Studies have shown that beginning in early infancy, typically developing infants begin to use social referencing to make sense of confusing or threatening situations or persons, by looking at the face of their caregiver for information (31, 32). Such behaviors that emerge around nine months and continue to develop into the third year of life increase the infants’ understanding of self and others as intentional agents, and are based in the gradual development of theory of mind (33). Theory of Mind (ToM) is the ability to understand the desires, intentions, and knowledge of another (34). Typically developing children generally show evidence of a ToM around age four as they begin to understand the perspectives of other persons (35). However, based upon a study examining non-verbal looking time using the violation-of-expectation method, it has been argued that the emergence of a ToM with an implicit understanding of beliefs may even begin to develop as early as 15 months (36). In examining precursors to ToM, Sodian and Thoermer (2008) show that children under the age of three have the ability to use their own and others’ epistemic states in communication when engaging in false-belief tasks (37). As children continue to grow, their ability to read affective cues and socially reciprocate becomes more refined. The gradual acquisition of such knowledge allows one to be part of and function successfully in a given culture, by incorporating others’ perspectives into one’s own mind through cultural learning (33).
Development of Emotion Processing in ASD
Compared to typically developing children, the developmental trajectory of affect attunement is very different among infants with ASD. Even in infancy, children with ASD fail to show the typical interest in human faces, instead showing a preference for inanimate objects (38-41). The automatic mirroring of affective gestures and expressions is also considerably weaker in infants with ASD (42-44). Consequences related to these deficits are displayed during infancy, and extend throughout childhood development. Children with ASD tend to pay less attention to the negative emotions of others compared to typically developing children (45-47). They also appear to have more negative affective exchanges (48), and display less positive emotion to their social partner (49, 50) when compared to typically developing peers. The lack of attention paid to emotional cues often causes a rift in social interactions as well as lowering the affective responsivity of children with ASD. Emotional reciprocity is fundamental to the development of social skills and successful social interactions. Due to the combination of deficits exhibited by children with ASD in this realm, their socio-emotional development is frequently stilted.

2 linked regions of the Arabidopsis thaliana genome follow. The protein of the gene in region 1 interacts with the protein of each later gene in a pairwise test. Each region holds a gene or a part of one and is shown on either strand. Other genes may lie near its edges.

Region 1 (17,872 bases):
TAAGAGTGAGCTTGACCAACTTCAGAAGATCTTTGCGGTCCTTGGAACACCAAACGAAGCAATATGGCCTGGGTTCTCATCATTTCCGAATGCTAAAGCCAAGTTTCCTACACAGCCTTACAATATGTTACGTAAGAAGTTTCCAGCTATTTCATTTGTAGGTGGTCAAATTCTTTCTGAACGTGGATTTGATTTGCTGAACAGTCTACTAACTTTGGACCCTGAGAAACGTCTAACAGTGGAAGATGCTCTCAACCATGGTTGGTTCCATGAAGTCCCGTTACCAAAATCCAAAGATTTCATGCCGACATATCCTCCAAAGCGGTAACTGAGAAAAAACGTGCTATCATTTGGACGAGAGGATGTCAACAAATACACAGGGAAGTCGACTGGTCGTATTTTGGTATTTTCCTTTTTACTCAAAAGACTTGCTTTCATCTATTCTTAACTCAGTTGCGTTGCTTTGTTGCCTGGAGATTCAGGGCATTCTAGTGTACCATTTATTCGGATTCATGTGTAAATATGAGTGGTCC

Deficits in joint attention among individuals with autism are well-documented (51-53). Mundy, Sigman and Kasari (1994) found that joint attention for children with ASD was lower than developmentally delayed and typically developing children (24). In a more recent study, Naber and colleagues (2007) examined different types of joint attention, including basic, associated, and visual. At 24 months, children with ASD showed significantly less overall joint attention correlated with characteristics of autism and developmental level, but at 42 months the associations disappeared. Of the three types of joint attention, only joint visual attention was less at 42 months, suggesting that joint visual attention may be the distinct deficit of concern in the development of joint attention in children with ASD (54).